Perspective | March 29, 2023
New IPCC report highlights urgent need to advance climate solutions and development simultaneously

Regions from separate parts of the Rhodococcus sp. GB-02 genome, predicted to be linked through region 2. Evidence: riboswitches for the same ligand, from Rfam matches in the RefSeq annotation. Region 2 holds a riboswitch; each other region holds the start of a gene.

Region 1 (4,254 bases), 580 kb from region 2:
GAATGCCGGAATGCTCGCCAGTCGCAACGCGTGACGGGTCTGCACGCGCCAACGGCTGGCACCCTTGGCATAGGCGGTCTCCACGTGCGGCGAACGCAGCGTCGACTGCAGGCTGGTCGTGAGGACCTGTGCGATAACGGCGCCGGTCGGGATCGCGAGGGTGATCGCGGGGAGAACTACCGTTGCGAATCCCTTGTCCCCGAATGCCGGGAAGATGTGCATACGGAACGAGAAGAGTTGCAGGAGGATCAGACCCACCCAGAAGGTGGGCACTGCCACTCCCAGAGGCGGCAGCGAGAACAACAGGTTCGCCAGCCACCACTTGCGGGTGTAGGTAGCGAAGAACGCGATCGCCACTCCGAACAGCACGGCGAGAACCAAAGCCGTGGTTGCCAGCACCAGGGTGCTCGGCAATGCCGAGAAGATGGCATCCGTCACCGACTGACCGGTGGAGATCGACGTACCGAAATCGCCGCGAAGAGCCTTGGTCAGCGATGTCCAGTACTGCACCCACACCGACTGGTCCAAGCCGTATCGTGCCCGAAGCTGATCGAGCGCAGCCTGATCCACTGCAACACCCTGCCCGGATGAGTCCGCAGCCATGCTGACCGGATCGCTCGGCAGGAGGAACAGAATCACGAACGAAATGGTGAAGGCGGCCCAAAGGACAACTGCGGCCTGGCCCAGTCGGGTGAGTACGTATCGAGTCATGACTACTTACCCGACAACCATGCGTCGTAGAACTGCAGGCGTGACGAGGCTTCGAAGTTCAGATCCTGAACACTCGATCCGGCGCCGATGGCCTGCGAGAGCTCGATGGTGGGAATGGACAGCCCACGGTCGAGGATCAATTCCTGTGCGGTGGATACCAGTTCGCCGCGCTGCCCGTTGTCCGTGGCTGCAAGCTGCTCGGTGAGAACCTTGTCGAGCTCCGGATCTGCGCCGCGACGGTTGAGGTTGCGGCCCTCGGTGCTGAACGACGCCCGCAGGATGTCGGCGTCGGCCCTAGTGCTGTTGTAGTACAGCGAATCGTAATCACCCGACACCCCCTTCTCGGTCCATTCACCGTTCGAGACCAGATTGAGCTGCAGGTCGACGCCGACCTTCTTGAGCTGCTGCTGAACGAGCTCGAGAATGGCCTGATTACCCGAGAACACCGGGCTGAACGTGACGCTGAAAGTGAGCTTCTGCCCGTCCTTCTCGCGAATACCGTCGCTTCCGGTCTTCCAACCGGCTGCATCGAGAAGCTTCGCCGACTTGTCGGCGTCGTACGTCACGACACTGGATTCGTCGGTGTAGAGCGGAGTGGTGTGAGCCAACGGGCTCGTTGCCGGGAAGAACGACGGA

Last week’s release of the UN’s International Panel on Climate Change (IPCC) synthesis report distills almost a decade of the latest climate science into an urgent, systemic call to action — imploring us to mobilize resources to tackle climate change and poverty at the same time if we are to ensure a just and sustainable future. Thankfully, climate mitigation solutions already exist for tackling both of these grand challenges of our time simultaneously. The synthesis report shows that 1) global greenhouse gas emissions continue to increase despite international pledges and 2) we are almost out of time to limit warming to 1.5 ℃. Pathways still exist to avert breaching this level of warming. They will require a holistic approach that not only mitigates, adapts to, and accounts for loss and damages from climate change but also provides credible development pathways for low- and middle-income countries, a cornerstone of climate justice. The report also makes clear that mitigation activities will be necessary in both high-income and low- and middle-income countries (LMICs). There is an unequal burden placed on LMICs, recognizing that they have contributed the least to historical emissions. LMICs not only need to pursue mitigation and adaptation simultaneously, but they must also be able to align their necessary development with their climate goals. Ensuring LMICs have an accessible pathway to sustainable development is both a matter of climate justice as well as a preventive measure against exacerbating health issues and future loss and damages; as the report notes, those experiencing extreme poverty are the most vulnerable to climate hazards. With more than 700 million people experiencing extreme poverty worldwide, supporting locally-led mitigation and adaptation efforts must catapult to the top of the priority list for the global community. The 2022 IPCC summary report on mitigation, which the synthesis report drew upon, indicated that mitigation activities that were implemented “in the context of sustainable development, equity, and poverty eradication, and rooted in the development aspirations of the societies within which they take place, will be more acceptable, durable and effective.” In other words, climate and development must be addressed synergistically. A previous IPCC summary report on adaptation and vulnerability, another body of work that the synthesis report drew from, identified climate change as a significant barrier to achieving the Sustainable Development Goals (SDGs). Not only does climate change limit available resources needed to achieve the SDGs, but currently communities and countries are experiencing climate-induced impacts to local infrastructure, livelihoods, health and resilience efforts. Climate vulnerable communities — which typically lack access to vital resources to prepare for and build back from disasters — increasingly face more severe and/or frequent extreme weather events that pose great challenges to their development. The global community must begin prioritizing climate solutions that also address poverty and well-being in order to leverage the most secure footing for the future. Project Drawdown has identified 28 climate mitigation solutions with co-benefits in areas such as energy, food security, income and work, water and sanitation, health, gender equality, education, access to networks, housing, social equity, peace and justice, and political voice. These co-benefits will be essential to recognize in climate initiatives — especially in LMICs — to advance and achieve interconnected international goals such as those set out in the Paris Agreement and the SDGs. The 28 solutions include five key sectors: 1) improving agriculture and agroforestry, 2) protecting and restoring ecosystems, 3) adopting clean cooking, 4) providing clean electricity, and 5) fostering equality. In addition to the co-benefits listed above, these initiatives could reduce or sequester greenhouse gasses by 691.4 gigatons of CO2-eq over 30 years. Furthermore, these solutions are particularly applicable to rural communities in Africa and South Asia where 85 percent of the world’s population experiencing extreme poverty reside. There is an enormous opportunity for properly designed and implemented policies for low-carbon and resilient growth that can also help address poverty and inequality, enabling people to live healthier, more prosperous lives. At its core, addressing climate, poverty, and human well-being simultaneously is a matter of climate justice. As defined by the Climate Justice Playbook, “climate justice means advancing climate solutions that link human rights and development in a human-centered approach, placing the needs, voices and leadership of those who are most impacted at the forefront.” Climate justice must be an integral part of a societal transition. We can no longer afford to take a siloed approach to mitigation, adaptation, development, and justice — they must all become part of a holistic, integrated approach. The latest AR6 synthesis report will be the last we hear of IPCC assessments until just two years before 2030. This report demands that we seize the opportunity to mobilize resources to address both climate and poverty immediately and urgently, as the challenges will only grow exponentially larger in the future. Implementing climate solutions with proven co-benefits for poverty alleviation and human well-being offers our best chance at achieving a sustainable and thriving future for current and future generations.